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Is it Illegal to Text while Driving?

People seem much busier these days, with meetings, clients and demanding bosses forever wanting something. Parents have after school sports, tutor appointments, play dates and other social activities, not to mention all the errands and other work that goes into coordinating and running daily lives. Texting is possibly the quickest, most efficient way for people to communicate limited information, and some may wonder how they got by without it. Drivers can text when running late for a meeting, text when they need directions, text when time does not allow for a lengthy phone call or e-mail; not to mention all of the supposed-urgent reasons for teens to text their friends continually. Texting is here to stay, but there are unfortunate costs that come along with it.

Some Statistics

Surveys and statistics are starting to collect data regarding drivers and texting. So far the data show that, even with new laws and public awareness campaigns, drivers continue to use texting and other capabilities of mobile phones while operating vehicles. This includes e-mailing and Internet browsing as well. One study indicated that 81 percent of people driving on the roads use their mobile phones while at the wheel. According to a recent survey performed by AAA, one in seven people admitted they texted while operating a vehicle. In another study, performed by Safe Kids USA, results showed one in six persons driving vehicles in a school zone were visibly distracted due to the use of a cell phone for either texting or talking. Additionally, AAA recently collaborated with Seventeen magazine to perform a survey among teenage drivers. Turns out, about 86 percent, or almost 9 out of 10 teenagers admitted that they drive while distracted.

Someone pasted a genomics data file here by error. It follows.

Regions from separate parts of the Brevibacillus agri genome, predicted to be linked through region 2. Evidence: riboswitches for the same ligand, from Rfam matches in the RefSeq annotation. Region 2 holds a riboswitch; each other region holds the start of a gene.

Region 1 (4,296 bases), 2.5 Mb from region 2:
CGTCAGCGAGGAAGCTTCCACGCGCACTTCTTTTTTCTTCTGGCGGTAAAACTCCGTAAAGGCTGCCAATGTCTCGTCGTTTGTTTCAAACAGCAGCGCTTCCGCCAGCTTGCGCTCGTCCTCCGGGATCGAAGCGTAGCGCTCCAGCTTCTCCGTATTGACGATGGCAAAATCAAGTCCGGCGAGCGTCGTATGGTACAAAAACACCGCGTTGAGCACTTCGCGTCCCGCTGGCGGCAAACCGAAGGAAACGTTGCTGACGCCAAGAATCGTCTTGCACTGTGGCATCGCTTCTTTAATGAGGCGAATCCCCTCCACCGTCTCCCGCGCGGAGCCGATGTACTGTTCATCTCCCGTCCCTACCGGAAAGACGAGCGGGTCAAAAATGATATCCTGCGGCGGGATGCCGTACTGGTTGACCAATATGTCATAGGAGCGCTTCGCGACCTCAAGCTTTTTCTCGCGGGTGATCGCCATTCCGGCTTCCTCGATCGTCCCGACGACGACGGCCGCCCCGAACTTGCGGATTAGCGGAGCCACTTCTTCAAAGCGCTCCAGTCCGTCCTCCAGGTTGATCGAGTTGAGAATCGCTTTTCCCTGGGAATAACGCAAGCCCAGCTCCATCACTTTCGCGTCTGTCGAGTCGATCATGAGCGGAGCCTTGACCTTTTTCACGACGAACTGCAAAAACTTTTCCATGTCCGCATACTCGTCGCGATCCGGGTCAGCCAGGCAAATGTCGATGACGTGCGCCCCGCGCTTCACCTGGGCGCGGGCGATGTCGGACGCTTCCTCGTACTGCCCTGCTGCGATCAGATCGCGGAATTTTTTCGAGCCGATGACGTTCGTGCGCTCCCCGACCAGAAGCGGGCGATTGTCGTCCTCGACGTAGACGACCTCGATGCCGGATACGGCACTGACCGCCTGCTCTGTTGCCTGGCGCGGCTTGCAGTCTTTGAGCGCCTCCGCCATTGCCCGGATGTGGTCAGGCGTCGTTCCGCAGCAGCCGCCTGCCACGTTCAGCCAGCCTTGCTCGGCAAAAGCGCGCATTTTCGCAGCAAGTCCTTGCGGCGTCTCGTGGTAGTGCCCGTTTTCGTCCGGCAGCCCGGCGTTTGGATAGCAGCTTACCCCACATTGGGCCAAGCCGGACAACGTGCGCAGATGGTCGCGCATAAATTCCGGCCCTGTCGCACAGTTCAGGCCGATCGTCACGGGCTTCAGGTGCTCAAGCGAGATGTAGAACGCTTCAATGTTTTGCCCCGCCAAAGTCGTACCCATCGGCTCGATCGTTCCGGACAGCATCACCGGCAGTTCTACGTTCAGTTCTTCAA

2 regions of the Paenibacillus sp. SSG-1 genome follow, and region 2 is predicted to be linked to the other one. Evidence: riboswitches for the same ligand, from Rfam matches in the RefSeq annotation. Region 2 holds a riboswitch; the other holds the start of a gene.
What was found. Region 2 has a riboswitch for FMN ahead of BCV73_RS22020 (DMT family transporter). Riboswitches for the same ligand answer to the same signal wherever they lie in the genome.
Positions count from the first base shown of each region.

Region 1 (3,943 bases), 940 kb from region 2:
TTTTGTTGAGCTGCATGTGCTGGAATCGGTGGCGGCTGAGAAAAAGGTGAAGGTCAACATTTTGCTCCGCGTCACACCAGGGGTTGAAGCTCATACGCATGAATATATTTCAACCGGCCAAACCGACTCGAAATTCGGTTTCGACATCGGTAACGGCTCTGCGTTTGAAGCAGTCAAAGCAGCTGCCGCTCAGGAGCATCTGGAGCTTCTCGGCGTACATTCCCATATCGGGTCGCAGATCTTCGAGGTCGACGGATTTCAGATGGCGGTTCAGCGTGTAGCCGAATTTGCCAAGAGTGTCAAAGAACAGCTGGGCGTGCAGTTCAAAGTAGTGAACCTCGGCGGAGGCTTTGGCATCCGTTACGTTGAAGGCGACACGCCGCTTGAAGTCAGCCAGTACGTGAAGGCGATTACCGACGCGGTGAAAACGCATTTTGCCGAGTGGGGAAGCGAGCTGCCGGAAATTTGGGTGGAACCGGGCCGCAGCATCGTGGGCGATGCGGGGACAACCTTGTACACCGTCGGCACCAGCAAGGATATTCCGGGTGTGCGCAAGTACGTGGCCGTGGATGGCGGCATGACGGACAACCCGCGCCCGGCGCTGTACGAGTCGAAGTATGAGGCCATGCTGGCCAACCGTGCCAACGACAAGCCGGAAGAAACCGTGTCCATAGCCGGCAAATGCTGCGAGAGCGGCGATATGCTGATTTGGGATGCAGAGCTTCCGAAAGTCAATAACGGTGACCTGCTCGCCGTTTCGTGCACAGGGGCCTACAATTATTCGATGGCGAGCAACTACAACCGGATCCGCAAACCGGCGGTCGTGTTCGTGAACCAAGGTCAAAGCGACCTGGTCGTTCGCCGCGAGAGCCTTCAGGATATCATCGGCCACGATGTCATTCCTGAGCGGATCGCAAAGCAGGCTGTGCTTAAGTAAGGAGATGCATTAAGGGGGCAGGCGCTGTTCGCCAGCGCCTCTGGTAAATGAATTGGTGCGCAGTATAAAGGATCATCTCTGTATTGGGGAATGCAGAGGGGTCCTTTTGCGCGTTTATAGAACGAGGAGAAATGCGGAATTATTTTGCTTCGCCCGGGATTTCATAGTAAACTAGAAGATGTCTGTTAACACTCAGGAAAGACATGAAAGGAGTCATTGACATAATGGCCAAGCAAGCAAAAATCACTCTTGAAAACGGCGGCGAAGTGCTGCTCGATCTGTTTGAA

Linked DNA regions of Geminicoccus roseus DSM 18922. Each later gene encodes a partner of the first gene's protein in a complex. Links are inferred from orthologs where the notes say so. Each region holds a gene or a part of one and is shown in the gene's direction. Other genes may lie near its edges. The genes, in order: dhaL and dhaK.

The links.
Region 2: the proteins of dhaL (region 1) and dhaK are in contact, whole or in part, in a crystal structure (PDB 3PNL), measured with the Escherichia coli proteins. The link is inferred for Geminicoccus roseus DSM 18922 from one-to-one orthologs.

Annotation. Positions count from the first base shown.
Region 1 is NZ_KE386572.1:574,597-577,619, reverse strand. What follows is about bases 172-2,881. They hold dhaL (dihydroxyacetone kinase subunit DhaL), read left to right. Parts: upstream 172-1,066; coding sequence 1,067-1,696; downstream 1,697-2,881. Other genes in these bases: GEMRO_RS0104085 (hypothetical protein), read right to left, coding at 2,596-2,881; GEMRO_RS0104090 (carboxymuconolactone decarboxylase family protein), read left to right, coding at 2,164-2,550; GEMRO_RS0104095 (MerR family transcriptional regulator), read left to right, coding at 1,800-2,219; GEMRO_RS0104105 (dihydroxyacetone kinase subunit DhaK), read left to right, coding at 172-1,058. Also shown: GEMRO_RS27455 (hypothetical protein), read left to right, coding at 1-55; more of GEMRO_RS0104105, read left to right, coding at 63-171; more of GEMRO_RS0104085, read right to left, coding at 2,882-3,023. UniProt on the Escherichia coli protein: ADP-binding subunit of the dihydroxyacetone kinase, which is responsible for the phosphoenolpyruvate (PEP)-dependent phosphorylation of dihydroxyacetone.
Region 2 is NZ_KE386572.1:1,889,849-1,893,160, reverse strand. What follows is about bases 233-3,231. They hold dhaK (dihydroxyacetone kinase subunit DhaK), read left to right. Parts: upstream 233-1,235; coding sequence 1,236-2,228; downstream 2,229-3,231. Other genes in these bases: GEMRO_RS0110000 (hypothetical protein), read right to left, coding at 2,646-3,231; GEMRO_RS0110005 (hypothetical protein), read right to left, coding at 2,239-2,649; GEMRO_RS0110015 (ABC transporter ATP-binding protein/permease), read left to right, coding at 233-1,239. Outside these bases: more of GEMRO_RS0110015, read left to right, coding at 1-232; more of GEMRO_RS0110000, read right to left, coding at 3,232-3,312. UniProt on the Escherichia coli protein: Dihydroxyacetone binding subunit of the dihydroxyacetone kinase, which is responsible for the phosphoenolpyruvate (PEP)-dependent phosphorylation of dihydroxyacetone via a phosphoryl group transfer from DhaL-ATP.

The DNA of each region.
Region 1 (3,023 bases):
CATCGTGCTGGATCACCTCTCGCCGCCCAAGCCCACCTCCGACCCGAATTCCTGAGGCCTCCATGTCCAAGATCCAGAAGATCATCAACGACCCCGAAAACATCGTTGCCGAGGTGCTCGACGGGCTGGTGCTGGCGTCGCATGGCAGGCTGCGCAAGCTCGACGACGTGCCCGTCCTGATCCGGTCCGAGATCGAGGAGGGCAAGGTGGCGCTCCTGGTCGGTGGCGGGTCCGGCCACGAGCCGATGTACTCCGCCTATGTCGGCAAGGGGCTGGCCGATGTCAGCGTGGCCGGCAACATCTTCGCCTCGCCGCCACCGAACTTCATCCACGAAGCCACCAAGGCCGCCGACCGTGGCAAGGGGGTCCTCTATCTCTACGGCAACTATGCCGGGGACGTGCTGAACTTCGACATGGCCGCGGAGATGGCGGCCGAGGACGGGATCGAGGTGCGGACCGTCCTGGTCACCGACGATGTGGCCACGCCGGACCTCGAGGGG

States are starting to pass laws making it illegal to text while driving. Many states collect vehicle crash data caused by distractions related specifically to mobile phone or other electronic equipment use. This is tracked on accident forms filed by the police. The federal government is encouraging remaining states to follow suit by requiring them to collect the same type of data in order to obtain certain types of federal funding.

Following are some statistics regarding states that have implemented cell phone and texting laws, from the Governors Highway Safety Association website. As of March 2011, 28 states plus the District of Columbia have banned all cell phones for novice drivers under 18 years of age. Eight states plus the District of Colombia and the Virgin Islands ban handheld units altogether while driving, for all drivers. Text messaging is banned in 30 states as well as District of Columbia and Guam, for all drivers. Currently, 34 states plus the District of Columbia and Virgin Islands collect data on crashes caused by distracted drivers.

Dangers of texting while operating a vehicle